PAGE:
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Kaiser’s Commitment to Community Health

August 15, 2022

By Tammye McDuff

Kaiser’s commitment to community health has continued to be an important role in helping individuals and communities to navigate an ongoing health challenge.

COVID-19 vaccination rates increased through 2021, communities endure virus surges and outbreaks. During each phase, Kaiser evolved to meet the ever changing challenges and social health needs.

“Looking back at our work over the year, we are proud of what we accomplished,” stated Bechara Choucair, MD, Senior Vice President and Chief Health Officer. “When the COVID-19 vaccine became available to the public, we designed, built, and adjusted outreach campaigns to increase vaccination rates. We also helped ensure fair and equitable administration of vaccinations in communities most affected by COVID-19.”

As the health of communities takes economic toll, Kaisers accelerated efforts broaden their scope of care to address all factors that affect people’s health. Having a safe place to live, enough money to pay the bills, access to healthy meals, and meaningful social connections is essential to total health.

As one of the nation’s largest nonprofit integrated health care organizations, Kaiser is driven by a mission to improve the health of members and the communities they serve, believing that being healthy isn’t just a result of high-quality medical care. Through resources, reach, and partnerships, Kaiser has addressed unmet social needs and community factors that impact health. Equity and inclusion are at the core of their work.

Financial inequality and financial insecurity have direct consequences on health, particularly mental health and chronic stress.

Kaiser is a member of the Billion Dollar Roundtable, which recognizes corporations that spend at least $1 billion with minority and woman owned suppliers.

Kaiser has provided funding to organizations, such as the National Association for Latino Community Asset Builders, National Coalition for Asian Pacific American Community Development, Prosperity Now, and the Alliance of African American CDFI.

Since June 2020 their efforts have helped more than 18,000 entrepreneurs, 78% of who are people of color, connect to capital, technical training, and financial coaching.

With these business supports, entrepreneurs helped retain or create over 14,000 jobs in our communities between 2020 and 2021.

In 2021, Kaiser led efforts to end homelessness and preserve affordable housing by making strategic impact investments, shaping policy, and catalyzing innovative partnerships.

To respond to increased vulnerability to COVID-19 among people experiencing homelessness in California, we partnered with the University of California, San Francisco Benioff Homeless and Housing Initiative and the National Health Care for the Homeless Council to develop the Antigen Testing in Congregate Shelters.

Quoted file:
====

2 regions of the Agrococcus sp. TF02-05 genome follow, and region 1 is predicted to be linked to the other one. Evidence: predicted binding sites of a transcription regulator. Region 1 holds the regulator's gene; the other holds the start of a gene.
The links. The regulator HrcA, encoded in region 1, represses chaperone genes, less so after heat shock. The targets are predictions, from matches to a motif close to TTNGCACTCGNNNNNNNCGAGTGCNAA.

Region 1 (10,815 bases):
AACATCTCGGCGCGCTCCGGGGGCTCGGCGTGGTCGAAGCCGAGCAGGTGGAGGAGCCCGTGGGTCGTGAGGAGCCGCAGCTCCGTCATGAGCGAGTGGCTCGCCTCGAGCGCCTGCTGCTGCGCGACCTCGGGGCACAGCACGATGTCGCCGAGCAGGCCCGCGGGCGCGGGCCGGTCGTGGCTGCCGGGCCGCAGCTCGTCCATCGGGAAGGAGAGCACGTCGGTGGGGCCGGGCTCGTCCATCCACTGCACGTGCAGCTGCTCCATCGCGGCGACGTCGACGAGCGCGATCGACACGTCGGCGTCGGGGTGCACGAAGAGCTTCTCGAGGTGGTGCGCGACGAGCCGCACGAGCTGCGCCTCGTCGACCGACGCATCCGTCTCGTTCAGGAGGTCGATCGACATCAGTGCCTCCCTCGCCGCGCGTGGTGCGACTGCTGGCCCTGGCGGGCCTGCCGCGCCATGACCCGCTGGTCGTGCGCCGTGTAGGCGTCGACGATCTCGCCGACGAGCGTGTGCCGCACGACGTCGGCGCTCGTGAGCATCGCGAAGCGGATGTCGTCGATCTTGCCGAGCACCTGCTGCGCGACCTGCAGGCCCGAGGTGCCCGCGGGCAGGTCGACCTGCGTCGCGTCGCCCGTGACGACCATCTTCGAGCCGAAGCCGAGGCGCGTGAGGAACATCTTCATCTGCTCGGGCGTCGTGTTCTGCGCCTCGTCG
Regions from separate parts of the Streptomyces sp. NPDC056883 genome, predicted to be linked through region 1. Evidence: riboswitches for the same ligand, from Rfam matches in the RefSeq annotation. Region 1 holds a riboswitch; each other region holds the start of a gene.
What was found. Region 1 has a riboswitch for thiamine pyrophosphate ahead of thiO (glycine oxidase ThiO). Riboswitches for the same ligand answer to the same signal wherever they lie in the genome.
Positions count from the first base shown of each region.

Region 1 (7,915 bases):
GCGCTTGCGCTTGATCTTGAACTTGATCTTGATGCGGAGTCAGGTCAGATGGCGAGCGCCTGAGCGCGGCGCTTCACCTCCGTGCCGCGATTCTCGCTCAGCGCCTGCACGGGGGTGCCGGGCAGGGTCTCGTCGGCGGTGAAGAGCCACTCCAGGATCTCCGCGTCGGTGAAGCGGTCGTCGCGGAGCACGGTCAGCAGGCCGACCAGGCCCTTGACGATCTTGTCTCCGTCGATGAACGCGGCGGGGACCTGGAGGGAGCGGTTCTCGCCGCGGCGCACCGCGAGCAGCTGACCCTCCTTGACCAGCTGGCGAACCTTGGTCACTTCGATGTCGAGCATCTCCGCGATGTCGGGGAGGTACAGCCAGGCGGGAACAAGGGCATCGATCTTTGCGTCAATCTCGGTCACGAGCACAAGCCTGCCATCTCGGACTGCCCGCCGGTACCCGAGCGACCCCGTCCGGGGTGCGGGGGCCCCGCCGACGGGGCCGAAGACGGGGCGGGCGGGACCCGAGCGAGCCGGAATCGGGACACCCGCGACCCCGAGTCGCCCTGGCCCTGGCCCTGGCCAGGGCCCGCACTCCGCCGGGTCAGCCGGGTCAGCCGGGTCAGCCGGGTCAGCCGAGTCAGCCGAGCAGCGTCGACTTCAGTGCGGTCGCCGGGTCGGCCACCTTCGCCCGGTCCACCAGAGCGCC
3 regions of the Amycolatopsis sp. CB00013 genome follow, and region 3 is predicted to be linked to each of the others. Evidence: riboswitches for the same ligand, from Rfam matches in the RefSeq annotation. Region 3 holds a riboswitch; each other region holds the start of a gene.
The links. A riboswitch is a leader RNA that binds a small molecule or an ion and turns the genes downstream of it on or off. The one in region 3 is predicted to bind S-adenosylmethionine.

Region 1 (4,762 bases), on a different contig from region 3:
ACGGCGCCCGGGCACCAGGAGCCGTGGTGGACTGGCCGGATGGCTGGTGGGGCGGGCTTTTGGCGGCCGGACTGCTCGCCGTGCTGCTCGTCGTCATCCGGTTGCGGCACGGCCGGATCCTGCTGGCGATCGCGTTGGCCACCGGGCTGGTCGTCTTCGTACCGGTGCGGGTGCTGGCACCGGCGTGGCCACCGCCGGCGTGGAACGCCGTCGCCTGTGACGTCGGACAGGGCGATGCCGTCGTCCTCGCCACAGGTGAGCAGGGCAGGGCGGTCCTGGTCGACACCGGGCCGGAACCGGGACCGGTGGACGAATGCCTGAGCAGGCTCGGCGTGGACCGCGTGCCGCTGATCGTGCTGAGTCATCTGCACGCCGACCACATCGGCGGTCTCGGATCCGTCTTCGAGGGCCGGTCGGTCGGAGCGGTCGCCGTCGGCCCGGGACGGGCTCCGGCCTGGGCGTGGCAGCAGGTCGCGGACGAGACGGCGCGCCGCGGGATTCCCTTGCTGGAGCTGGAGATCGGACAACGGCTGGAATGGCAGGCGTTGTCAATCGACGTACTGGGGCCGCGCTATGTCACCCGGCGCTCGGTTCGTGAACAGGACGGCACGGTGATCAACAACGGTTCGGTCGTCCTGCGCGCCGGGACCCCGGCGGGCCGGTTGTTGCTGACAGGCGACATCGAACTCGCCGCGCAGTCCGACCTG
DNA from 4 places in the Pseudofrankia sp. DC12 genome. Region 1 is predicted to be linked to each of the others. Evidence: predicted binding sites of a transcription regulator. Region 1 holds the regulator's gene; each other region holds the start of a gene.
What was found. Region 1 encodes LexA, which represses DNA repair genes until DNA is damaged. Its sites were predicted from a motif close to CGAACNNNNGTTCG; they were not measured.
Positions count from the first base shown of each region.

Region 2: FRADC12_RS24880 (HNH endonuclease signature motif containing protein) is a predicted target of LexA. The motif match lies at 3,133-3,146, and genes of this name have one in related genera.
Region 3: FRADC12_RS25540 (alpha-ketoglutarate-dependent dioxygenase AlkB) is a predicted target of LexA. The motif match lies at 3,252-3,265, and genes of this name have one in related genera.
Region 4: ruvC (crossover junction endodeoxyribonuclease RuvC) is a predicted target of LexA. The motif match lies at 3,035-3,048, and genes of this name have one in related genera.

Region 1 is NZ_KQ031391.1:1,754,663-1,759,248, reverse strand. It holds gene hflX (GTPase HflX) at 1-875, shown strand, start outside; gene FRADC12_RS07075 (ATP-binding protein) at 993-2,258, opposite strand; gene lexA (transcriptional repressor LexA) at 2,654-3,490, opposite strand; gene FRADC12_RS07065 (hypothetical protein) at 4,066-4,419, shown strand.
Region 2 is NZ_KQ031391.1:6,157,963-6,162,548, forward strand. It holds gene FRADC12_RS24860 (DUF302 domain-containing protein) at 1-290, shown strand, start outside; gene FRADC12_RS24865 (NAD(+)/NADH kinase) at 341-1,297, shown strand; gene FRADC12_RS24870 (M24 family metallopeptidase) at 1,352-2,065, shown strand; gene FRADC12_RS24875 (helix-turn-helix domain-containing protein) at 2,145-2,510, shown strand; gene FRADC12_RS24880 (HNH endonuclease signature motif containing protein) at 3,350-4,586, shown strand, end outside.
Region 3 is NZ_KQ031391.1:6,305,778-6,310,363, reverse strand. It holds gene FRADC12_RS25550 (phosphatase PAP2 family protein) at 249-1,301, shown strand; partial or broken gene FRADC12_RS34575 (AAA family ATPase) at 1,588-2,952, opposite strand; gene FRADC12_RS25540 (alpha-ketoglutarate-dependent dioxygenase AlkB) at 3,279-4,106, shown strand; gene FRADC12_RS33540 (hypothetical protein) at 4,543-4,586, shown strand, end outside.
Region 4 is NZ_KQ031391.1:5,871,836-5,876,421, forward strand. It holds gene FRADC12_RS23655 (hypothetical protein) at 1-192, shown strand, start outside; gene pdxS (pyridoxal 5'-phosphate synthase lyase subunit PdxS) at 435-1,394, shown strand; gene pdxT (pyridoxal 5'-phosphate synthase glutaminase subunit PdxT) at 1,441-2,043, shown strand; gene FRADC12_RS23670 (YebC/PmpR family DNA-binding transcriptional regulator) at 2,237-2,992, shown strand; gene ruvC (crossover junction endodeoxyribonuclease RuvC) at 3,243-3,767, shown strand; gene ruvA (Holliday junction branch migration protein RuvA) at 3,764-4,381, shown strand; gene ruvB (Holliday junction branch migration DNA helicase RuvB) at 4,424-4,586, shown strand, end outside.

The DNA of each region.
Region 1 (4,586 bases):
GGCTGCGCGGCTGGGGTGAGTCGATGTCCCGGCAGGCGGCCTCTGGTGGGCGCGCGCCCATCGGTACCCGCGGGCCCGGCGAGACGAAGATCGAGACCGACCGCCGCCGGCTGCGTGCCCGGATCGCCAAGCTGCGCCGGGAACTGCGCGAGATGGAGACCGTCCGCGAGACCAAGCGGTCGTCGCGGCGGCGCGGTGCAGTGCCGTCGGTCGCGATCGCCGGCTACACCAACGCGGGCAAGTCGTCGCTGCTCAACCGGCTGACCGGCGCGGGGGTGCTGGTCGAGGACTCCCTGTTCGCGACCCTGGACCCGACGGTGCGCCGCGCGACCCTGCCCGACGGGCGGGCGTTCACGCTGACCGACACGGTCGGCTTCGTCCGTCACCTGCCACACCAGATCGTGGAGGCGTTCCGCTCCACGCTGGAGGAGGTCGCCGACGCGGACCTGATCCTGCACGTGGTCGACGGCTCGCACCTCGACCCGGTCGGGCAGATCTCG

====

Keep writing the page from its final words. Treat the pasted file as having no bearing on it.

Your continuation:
In October 2020, Kaiser, followed through on a pledge to invest $25 million to help California combat homelessness.

Through the Thriving Schools initiative, supporting k-12 school systems, Kaiser partnered with school districts, launching an enhanced website with a library of credible resources that support schools and foster health.

They expand the National Healthy Schools collaborative by partnering with American Academy of Pediatrics, the National Education Association, Action for Healthy Kids, Healthy Schools Campaign and Child Trends.

In 2021, Kaiser served nearly 1.3 million Medicaid and Children’s Health Insurance Program participants.

In addition to providing quality care and coverage for Medicaid members, they support the nation’s social safety net which is made up of various programs to protect and help people with low incomes through grantmaking. Kaiser has provided health care coverage through Charitable Health Coverage programs to nearly 14,000 people with low incomes who don’t have access to other public or private health coverage. And they provided more than $463 million in medical financial assistance to patients in need in 2021.

After becoming the first health care organization in the United States to achieve carbon neutral status in 2020, Kaiser turned their focus to reducing emissions from their broader supply chain investments, pursuing a science-based target for additional emissions reductions.

Kaiser met their goal of having all new major construction projects achieve LEED, Leadership in Energy and Environmental Design, certification from the U.S. Green Building Council. In November 2021, the council identified Kaiser Permanente as the top health care organization in the world for our number of LEED-certified buildings, with a total of 66.

Now in 2022, Kaiser believes it is crucial to lend their voice and support to improving the nation’s public health infrastructure and demonstrate the value of public-private partnerships in confronting collective challenges to be better prepared for the next crisis.

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